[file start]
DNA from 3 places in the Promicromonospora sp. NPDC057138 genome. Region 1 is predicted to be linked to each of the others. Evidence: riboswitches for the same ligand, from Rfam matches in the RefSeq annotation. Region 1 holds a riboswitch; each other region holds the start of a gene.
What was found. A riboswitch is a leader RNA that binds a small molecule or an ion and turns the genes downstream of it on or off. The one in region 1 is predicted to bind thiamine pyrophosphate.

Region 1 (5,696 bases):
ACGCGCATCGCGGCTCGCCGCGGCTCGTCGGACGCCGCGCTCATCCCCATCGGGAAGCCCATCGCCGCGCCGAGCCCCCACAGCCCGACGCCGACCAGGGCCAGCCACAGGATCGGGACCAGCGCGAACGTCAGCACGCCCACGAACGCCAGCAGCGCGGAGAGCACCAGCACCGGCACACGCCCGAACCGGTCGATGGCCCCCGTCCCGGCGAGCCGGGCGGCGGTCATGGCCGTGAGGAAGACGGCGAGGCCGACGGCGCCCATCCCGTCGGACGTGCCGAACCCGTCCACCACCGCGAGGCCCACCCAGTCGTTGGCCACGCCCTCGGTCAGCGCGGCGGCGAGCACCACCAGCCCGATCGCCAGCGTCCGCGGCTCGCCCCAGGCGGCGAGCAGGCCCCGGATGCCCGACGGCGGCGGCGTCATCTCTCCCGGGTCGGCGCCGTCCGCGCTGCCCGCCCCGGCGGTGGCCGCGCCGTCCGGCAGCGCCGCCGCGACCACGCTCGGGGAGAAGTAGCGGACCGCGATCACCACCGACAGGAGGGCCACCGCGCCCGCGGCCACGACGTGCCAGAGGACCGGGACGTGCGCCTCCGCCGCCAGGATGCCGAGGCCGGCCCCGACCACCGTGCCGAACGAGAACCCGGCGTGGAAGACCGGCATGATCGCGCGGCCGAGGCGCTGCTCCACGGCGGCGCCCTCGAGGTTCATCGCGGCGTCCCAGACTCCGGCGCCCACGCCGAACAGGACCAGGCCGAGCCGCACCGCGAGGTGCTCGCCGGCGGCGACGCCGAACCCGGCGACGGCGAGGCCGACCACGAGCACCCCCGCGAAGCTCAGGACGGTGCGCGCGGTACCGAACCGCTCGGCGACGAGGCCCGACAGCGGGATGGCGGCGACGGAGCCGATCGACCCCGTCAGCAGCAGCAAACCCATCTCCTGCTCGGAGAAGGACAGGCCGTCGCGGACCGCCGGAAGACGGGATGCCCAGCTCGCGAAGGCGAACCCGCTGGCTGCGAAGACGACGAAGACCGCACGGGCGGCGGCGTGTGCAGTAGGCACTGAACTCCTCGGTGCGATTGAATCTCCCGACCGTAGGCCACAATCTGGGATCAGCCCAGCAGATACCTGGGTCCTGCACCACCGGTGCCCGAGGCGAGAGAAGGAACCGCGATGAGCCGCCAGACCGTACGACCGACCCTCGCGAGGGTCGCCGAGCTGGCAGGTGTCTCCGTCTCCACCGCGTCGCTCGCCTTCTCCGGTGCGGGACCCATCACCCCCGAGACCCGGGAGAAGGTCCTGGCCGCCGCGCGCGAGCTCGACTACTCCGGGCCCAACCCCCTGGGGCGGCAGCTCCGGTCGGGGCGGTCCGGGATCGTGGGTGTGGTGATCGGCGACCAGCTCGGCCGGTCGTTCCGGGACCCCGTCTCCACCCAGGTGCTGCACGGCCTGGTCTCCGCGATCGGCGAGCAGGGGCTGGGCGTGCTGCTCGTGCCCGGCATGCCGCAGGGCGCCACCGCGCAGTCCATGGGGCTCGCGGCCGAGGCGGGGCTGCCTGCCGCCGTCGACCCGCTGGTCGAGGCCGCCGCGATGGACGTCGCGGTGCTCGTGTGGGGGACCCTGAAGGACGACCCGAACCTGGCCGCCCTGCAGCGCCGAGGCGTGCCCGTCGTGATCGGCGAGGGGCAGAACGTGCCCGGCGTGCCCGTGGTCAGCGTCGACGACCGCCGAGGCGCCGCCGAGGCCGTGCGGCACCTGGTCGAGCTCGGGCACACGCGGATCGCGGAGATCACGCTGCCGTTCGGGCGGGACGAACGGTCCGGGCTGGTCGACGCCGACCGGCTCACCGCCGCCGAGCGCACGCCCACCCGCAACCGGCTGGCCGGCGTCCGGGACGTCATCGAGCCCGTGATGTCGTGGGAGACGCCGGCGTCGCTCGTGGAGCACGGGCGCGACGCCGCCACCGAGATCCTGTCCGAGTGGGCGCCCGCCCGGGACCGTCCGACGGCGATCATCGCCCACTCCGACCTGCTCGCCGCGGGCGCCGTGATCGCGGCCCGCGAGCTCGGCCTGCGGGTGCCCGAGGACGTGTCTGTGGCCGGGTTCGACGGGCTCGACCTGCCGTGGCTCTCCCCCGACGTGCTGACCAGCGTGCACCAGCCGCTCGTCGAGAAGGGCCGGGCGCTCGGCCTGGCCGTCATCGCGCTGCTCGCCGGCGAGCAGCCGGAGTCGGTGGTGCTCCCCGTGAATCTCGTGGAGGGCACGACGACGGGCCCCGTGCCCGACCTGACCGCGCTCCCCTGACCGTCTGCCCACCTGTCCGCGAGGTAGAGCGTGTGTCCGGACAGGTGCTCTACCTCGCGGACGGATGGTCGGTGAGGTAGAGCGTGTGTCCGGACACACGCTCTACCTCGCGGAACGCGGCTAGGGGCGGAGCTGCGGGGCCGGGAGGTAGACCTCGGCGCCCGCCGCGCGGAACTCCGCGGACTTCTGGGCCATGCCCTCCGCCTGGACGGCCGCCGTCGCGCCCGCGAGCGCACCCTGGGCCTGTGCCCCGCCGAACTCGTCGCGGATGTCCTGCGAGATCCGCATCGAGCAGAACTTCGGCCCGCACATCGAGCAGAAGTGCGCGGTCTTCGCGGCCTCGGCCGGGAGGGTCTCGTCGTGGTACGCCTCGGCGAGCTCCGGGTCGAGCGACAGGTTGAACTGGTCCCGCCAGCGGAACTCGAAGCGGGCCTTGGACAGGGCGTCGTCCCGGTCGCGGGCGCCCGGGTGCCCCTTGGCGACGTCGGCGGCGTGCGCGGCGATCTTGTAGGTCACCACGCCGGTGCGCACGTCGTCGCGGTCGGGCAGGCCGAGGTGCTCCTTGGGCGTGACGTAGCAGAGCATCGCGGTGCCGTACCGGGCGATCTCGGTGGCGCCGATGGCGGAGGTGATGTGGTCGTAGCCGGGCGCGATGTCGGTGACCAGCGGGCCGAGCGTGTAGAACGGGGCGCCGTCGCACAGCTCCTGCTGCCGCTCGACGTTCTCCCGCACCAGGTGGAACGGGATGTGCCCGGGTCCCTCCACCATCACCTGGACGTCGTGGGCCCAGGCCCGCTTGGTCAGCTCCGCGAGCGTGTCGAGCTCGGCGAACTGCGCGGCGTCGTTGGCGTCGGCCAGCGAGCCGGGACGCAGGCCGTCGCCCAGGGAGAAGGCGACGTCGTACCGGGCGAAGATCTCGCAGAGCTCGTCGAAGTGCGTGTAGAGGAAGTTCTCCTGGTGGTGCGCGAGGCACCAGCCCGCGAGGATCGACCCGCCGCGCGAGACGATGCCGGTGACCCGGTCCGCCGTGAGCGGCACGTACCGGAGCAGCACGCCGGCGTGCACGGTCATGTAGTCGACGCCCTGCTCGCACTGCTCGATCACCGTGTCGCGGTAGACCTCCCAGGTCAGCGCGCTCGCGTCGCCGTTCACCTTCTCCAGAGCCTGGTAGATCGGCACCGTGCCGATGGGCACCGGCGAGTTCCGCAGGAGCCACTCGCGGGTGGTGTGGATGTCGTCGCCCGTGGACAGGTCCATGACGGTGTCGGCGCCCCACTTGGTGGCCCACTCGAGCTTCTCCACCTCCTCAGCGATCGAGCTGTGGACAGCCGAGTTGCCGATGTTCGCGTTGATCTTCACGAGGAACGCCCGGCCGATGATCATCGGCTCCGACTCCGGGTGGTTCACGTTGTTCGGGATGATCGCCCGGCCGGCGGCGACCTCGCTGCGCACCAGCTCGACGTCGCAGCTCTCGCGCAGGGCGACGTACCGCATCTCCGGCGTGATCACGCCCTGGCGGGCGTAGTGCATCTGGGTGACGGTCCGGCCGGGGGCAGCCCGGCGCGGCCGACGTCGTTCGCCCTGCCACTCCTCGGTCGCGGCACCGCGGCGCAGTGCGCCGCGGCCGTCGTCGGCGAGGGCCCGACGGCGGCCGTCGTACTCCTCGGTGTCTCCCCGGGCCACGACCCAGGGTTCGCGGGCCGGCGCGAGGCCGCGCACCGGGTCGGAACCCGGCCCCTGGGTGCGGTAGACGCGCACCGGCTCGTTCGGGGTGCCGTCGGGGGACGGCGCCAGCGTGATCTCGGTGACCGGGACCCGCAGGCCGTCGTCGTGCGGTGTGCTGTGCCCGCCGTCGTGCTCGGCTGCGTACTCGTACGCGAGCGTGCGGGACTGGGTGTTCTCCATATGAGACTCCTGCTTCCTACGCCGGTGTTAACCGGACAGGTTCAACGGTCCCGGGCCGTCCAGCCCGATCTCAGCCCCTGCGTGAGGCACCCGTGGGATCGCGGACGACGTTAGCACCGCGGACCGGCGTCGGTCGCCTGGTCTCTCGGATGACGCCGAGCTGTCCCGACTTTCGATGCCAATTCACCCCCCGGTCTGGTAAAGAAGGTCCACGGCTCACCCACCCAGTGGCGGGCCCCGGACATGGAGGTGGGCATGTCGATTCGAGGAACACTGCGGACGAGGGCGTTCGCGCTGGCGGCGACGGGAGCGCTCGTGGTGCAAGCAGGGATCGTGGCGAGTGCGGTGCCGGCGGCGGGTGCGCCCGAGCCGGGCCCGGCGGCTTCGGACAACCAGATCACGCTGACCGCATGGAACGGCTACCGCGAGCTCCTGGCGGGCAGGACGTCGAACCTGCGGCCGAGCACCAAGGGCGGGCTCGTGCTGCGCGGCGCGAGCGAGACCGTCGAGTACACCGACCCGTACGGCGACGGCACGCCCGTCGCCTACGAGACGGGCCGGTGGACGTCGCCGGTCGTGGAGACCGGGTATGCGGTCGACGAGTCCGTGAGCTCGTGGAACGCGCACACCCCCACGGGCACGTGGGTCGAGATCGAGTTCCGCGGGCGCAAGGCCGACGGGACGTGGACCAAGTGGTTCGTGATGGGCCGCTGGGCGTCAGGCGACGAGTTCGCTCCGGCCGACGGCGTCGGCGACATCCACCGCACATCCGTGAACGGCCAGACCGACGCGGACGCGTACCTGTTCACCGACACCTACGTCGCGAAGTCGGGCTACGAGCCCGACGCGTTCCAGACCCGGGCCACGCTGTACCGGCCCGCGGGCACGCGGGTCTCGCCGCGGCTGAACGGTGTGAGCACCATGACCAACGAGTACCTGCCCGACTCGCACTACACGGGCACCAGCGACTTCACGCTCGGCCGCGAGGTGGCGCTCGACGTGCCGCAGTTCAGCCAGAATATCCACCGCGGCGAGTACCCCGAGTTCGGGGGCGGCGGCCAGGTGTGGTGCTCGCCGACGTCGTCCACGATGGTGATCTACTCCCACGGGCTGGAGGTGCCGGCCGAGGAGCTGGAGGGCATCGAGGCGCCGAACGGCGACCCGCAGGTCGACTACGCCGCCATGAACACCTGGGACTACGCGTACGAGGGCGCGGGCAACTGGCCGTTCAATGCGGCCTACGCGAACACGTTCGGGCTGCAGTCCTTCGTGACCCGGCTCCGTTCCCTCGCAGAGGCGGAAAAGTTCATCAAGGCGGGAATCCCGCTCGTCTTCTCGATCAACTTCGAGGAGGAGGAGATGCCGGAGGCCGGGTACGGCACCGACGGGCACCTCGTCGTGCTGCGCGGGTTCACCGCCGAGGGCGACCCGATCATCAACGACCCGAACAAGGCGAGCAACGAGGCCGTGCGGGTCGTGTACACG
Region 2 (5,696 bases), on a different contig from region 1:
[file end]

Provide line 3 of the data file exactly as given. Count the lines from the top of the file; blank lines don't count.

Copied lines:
Region 1 (5,696 bases):